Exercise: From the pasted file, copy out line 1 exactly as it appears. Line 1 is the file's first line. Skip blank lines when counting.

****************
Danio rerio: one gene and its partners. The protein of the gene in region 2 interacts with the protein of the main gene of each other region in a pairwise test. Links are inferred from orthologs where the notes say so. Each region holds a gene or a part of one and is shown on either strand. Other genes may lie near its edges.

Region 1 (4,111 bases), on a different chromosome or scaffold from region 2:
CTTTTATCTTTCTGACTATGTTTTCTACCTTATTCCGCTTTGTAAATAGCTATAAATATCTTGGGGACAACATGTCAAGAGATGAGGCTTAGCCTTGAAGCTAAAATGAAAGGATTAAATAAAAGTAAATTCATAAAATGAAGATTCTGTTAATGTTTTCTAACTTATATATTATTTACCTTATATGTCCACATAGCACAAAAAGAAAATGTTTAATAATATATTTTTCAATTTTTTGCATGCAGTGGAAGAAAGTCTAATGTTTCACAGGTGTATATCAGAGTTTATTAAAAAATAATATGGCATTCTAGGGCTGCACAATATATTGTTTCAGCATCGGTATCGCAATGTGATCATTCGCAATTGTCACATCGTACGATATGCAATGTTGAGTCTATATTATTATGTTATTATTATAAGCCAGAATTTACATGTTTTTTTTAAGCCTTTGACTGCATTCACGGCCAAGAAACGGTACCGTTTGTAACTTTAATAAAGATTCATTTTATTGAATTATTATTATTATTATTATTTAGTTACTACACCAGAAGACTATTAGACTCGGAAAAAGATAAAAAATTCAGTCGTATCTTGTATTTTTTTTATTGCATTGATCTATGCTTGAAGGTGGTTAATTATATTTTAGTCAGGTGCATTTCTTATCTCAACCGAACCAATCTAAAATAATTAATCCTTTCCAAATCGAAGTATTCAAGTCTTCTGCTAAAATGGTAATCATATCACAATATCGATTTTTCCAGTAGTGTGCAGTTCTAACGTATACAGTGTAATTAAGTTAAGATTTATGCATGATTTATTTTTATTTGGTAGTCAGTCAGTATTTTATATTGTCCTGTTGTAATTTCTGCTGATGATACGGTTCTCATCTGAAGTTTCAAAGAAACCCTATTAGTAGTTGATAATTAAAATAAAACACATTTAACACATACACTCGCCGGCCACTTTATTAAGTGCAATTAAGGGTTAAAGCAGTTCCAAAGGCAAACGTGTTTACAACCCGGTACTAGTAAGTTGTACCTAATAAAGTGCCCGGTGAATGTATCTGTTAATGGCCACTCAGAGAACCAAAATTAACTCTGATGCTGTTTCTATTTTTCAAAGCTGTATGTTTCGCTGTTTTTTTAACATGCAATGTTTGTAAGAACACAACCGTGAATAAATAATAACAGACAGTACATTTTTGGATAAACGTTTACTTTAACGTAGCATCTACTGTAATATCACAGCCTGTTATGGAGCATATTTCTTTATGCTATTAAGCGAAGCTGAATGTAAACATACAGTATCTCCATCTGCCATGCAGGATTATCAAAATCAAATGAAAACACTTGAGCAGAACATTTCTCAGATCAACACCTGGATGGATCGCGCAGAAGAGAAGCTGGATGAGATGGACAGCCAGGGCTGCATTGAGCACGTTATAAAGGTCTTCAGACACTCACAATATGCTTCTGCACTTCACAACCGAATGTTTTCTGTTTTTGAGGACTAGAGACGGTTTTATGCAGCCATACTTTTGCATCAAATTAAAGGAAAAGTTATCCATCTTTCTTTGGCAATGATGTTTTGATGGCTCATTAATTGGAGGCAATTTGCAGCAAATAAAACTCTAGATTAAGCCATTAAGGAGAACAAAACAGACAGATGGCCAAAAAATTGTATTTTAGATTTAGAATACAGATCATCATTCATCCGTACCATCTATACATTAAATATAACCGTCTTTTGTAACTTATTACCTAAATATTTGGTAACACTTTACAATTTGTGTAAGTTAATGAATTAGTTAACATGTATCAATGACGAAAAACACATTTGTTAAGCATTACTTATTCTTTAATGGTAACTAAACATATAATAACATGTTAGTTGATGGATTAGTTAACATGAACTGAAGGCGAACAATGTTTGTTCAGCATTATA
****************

Danio rerio: one gene and its partners. The protein of the gene in region 2 interacts with the protein of the main gene of each other region in a pairwise test. Links are inferred from orthologs where the notes say so. Each region holds a gene or a part of one and is shown on either strand. Other genes may lie near its edges.